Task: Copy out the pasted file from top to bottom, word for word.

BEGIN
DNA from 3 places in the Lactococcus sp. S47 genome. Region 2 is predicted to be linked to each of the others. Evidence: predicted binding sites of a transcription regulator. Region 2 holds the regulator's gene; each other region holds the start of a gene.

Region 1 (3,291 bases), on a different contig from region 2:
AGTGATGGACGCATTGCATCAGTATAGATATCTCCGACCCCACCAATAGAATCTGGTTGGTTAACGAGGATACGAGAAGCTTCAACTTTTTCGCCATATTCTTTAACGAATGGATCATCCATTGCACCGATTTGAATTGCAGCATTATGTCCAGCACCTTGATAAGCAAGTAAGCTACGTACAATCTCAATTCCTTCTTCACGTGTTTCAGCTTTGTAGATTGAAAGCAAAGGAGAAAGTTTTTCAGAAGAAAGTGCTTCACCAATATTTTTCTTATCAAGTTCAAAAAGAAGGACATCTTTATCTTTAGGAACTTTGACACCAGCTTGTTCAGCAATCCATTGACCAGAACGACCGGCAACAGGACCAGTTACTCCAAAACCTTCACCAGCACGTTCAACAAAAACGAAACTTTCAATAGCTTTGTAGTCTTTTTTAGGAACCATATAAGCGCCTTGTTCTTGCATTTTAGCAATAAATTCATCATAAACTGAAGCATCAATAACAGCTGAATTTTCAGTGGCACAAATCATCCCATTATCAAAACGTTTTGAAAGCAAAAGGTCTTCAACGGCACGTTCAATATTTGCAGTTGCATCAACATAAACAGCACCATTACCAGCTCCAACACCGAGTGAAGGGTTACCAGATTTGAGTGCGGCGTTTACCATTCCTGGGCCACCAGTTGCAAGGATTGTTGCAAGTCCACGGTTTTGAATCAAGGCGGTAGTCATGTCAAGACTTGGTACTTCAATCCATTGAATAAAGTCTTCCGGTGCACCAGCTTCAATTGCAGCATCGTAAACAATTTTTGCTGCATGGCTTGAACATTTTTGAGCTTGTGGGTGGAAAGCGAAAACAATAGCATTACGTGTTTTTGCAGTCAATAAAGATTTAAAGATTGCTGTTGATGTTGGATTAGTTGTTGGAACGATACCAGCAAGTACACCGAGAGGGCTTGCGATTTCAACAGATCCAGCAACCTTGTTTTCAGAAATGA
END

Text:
DNA from 3 places in the Lactococcus sp. S47 genome. Region 2 is predicted to be linked to each of the others. Evidence: predicted binding sites of a transcription regulator. Region 2 holds the regulator's gene; each other region holds the start of a gene.

Region 1 (3,291 bases), on a different contig from region 2:
AGTGATGGACGCATTGCATCAGTATAGATATCTCCGACCCCACCAATAGAATCTGGTTGGTTAACGAGGATACGAGAAGCTTCAACTTTTTCGCCATATTCTTTAACGAATGGATCATCCATTGCACCGATTTGAATTGCAGCATTATGTCCAGCACCTTGATAAGCAAGTAAGCTACGTACAATCTCAATTCCTTCTTCACGTGTTTCAGCTTTGTAGATTGAAAGCAAAGGAGAAAGTTTTTCAGAAGAAAGTGCTTCACCAATATTTTTCTTATCAAGTTCAAAAAGAAGGACATCTTTATCTTTAGGAACTTTGACACCAGCTTGTTCAGCAATCCATTGACCAGAACGACCGGCAACAGGACCAGTTACTCCAAAACCTTCACCAGCACGTTCAACAAAAACGAAACTTTCAATAGCTTTGTAGTCTTTTTTAGGAACCATATAAGCGCCTTGTTCTTGCATTTTAGCAATAAATTCATCATAAACTGAAGCATCAATAACAGCTGAATTTTCAGTGGCACAAATCATCCCATTATCAAAACGTTTTGAAAGCAAAAGGTCTTCAACGGCACGTTCAATATTTGCAGTTGCATCAACATAAACAGCACCATTACCAGCTCCAACACCGAGTGAAGGGTTACCAGATTTGAGTGCGGCGTTTACCATTCCTGGGCCACCAGTTGCAAGGATTGTTGCAAGTCCACGGTTTTGAATCAAGGCGGTAGTCATGTCAAGACTTGGTACTTCAATCCATTGAATAAAGTCTTCCGGTGCACCAGCTTCAATTGCAGCATCGTAAACAATTTTTGCTGCATGGCTTGAACATTTTTGAGCTTGTGGGTGGAAAGCGAAAACAATAGCATTACGTGTTTTTGCAGTCAATAAAGATTTAAAGATTGCTGTTGATGTTGGATTAGTTGTTGGAACGATACCAGCAAGTACACCGAGAGGGCTTGCGATTTCAACAGATCCAGCAACCTTGTTTTCAGAAATGA